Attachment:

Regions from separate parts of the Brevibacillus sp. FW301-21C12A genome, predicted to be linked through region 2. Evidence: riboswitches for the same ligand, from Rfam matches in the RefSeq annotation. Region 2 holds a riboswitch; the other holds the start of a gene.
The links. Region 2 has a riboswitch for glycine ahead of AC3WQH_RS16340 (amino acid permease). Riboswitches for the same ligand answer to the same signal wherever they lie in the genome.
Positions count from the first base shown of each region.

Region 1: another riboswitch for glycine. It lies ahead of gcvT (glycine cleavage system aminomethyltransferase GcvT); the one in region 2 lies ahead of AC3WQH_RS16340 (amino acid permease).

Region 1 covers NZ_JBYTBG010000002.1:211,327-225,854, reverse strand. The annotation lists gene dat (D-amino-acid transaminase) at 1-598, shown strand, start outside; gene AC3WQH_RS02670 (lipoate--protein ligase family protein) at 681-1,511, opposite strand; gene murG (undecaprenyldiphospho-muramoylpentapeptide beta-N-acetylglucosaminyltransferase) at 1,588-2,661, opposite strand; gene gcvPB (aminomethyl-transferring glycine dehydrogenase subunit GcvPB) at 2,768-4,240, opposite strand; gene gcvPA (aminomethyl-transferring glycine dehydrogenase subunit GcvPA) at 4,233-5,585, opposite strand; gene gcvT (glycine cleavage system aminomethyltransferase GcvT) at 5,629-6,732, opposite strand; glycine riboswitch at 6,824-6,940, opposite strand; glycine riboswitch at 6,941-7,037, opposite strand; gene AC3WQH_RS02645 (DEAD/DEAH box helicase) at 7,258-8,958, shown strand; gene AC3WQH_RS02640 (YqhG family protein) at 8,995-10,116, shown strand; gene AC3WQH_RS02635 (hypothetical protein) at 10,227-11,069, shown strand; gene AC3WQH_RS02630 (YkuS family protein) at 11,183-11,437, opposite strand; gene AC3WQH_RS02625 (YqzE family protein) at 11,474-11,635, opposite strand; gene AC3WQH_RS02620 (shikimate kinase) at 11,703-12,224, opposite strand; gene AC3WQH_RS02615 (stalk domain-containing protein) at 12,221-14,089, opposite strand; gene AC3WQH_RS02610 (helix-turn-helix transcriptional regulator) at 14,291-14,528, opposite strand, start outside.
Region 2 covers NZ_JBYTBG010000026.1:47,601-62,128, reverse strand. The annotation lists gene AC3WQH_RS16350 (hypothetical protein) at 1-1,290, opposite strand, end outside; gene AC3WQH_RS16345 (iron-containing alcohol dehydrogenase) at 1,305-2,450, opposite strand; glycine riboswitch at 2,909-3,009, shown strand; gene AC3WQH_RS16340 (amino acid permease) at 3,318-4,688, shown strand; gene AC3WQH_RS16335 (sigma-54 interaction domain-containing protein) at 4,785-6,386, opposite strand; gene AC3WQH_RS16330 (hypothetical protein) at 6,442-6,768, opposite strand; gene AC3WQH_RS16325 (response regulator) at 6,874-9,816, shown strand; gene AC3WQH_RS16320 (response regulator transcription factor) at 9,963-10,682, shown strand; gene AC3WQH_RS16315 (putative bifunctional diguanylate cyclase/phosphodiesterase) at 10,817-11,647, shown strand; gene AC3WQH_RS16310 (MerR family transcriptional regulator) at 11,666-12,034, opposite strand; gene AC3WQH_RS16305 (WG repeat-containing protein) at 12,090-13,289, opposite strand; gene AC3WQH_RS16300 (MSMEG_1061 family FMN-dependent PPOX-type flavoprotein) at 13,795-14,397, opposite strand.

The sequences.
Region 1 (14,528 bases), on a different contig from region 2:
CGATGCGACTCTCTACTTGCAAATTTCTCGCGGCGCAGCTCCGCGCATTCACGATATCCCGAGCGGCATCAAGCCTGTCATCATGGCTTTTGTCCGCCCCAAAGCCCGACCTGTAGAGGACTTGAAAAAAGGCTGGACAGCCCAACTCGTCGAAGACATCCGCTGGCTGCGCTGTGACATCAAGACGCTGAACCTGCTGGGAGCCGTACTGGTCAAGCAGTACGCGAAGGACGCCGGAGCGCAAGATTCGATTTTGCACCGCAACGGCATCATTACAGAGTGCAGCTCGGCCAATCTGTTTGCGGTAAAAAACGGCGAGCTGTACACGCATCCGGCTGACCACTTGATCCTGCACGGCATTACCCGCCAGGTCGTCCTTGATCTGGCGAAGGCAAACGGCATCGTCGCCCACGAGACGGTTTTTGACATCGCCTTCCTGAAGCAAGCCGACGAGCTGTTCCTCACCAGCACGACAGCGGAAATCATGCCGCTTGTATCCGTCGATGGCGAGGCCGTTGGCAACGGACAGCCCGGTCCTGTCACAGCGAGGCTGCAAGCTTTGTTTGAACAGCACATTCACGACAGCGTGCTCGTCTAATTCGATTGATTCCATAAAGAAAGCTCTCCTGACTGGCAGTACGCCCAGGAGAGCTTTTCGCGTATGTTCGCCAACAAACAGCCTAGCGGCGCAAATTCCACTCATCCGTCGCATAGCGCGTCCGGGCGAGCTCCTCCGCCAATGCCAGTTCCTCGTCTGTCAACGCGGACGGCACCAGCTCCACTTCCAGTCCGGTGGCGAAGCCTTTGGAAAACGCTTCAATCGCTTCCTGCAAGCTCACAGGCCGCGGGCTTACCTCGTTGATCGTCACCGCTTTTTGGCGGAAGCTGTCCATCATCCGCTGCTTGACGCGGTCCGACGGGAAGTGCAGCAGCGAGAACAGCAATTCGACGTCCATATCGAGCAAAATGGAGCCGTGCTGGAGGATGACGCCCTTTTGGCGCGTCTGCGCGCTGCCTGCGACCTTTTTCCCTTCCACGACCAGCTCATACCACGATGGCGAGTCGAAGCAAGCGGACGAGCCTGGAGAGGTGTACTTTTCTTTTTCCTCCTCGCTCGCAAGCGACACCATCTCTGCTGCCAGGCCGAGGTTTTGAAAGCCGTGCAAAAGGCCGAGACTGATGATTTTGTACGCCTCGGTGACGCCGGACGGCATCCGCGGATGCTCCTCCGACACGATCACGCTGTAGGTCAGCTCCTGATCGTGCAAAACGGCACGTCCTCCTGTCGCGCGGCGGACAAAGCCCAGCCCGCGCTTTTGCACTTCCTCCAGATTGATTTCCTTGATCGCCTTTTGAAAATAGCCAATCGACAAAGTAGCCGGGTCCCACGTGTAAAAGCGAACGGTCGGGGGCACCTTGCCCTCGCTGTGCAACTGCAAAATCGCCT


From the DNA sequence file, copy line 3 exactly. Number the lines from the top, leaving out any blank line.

Positions count from the first base shown of each region.